Police have urged those attending the Boat Race to be extra vigilant following last week’s terrorist atrocity at the Houses of Parliament.
The Metropolitan Police confirmed additional patrols would continue to be carried out across London during what is a sporting event that is almost uniquely vulnerable to the kind of attack carried out in Westminster 10 days ago.
There were no plans for visible armed patrols along the 4¼-mile stretch of the Thames between Putney and Mortlake but the Met and race organisers insisted they were doing everything possible to ensure the event passed off safely. Unlike for the London Marathon, roads are not closed for the Boat Race, meaning vehicles and pedestrians could be in close proximity, as they were when a lone terrorist mounted the pavement in a rented car during a killing spree that started on Westminster Bridge.
Some spectators tomorrow are likely to convene on Hammersmith Bridge and Barnes Bridge, although the security plan was focused on the whole course rather than specific landmarks.
The Met said in a statement: “An appropriate policing plan is in place for the Boat Race. In light of last week’s attack, additional patrols are being carried out across the capital to provide reassurance.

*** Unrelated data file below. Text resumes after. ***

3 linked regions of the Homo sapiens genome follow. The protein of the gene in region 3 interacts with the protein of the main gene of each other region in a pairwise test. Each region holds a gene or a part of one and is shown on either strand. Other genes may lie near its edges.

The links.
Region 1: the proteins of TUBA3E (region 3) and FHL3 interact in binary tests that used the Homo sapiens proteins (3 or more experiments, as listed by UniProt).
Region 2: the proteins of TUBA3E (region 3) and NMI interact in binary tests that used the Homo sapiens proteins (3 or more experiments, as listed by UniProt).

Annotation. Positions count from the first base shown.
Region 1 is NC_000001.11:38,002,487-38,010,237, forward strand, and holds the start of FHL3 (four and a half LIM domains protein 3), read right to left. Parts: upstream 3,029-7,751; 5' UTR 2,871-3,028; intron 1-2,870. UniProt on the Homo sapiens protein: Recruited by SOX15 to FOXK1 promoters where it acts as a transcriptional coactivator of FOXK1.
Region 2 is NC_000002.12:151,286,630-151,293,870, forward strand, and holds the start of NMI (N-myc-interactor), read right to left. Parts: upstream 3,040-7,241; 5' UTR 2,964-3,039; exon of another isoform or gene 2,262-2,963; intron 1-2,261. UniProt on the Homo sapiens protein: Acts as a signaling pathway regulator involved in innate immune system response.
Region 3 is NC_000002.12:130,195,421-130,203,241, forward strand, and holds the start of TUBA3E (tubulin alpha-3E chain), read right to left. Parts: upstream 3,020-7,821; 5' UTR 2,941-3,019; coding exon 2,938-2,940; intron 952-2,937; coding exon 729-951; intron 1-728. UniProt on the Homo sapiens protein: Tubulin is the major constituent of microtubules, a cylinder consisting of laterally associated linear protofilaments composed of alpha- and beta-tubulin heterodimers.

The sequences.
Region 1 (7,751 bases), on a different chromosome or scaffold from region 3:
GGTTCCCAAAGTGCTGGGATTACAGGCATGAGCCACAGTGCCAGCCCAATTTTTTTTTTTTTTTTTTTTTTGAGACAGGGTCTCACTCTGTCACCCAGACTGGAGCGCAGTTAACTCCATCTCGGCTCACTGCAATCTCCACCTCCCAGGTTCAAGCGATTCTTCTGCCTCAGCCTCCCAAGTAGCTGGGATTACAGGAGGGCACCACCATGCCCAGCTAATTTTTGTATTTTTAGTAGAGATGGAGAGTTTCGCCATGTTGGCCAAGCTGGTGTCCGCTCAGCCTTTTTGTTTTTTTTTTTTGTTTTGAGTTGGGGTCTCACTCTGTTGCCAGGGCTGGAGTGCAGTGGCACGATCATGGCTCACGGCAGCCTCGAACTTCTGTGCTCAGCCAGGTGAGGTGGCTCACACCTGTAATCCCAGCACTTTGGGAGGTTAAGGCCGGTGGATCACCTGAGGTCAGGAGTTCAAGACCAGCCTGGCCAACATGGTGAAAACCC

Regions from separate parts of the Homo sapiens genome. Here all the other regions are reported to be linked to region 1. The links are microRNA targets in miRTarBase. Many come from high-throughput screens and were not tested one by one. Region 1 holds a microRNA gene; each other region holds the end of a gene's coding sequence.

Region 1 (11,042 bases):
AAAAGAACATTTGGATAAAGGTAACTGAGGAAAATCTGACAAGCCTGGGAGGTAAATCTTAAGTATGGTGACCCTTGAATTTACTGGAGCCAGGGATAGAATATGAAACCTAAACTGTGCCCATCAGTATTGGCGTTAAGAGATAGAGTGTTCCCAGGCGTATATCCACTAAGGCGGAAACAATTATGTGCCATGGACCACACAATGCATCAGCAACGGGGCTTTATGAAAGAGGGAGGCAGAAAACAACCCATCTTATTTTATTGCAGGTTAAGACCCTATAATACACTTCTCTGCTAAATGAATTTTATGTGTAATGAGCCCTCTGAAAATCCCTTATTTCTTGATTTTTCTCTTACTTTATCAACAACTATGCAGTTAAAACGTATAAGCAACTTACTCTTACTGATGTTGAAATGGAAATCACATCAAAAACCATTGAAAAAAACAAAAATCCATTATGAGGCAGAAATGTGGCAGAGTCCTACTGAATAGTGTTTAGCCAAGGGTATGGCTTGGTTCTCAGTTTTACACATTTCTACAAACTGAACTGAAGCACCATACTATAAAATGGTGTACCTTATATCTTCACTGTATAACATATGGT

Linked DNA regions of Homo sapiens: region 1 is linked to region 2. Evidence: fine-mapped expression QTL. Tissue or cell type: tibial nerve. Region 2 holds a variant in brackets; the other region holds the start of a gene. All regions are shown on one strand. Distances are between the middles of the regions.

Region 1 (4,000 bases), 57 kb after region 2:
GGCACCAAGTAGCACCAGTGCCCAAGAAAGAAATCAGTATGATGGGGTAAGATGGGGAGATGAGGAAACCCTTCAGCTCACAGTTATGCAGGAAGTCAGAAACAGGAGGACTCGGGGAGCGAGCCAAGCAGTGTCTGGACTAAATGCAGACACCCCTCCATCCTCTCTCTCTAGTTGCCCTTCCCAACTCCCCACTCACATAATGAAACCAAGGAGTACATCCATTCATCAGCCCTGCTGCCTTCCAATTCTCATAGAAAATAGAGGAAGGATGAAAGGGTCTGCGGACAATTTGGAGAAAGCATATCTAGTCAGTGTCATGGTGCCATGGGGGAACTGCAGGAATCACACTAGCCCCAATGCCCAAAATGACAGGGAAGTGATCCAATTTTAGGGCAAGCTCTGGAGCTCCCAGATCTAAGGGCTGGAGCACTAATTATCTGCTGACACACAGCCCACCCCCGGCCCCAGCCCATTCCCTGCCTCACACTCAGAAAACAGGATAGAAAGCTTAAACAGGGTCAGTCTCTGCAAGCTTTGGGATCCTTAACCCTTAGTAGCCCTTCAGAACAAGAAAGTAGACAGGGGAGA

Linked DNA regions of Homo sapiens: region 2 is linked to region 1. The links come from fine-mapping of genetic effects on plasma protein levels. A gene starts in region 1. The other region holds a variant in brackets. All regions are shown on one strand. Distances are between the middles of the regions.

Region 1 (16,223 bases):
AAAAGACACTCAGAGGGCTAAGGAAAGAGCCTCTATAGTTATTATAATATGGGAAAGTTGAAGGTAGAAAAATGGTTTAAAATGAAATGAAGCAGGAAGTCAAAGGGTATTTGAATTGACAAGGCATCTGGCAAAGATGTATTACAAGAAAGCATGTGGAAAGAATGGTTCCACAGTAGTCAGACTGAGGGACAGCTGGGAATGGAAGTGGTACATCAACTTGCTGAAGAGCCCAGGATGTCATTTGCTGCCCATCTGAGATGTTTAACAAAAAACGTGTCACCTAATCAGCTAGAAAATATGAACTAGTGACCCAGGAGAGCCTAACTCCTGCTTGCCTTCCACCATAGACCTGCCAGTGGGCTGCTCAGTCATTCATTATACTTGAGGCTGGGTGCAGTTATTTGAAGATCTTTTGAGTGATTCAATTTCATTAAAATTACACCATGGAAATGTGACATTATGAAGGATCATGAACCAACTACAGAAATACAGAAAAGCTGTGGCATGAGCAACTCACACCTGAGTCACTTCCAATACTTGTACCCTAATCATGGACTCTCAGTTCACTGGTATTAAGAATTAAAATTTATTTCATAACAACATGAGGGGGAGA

“The security threat level remains at severe and, as always, we would encourage those attending to be aware of their surroundings and be vigilant.”
Race director Michelle Dite added: “We have been in constant communication with the Metropolitan Police following the incident in Westminster. We would like to take this opportunity to reassure all those planning to attend that we are taking appropriate advice to ensure a safe and enjoyable experience for all.”
Oxford and Cambridge Universities declined to comment on whether they had issued security advice to students intending to travel to London, saying that was a matter for race organisers.
The event is no stranger to security scares, the most famous of which took place five years ago when protestor Trenton Oldfield jumped into the Thames, interrupting the race.
The actions of Oldfield, who was jailed for causing a public nuisance, prompted a major crackdown in subsequent years, with the Royal Marines Reserve deployed to patrol the course.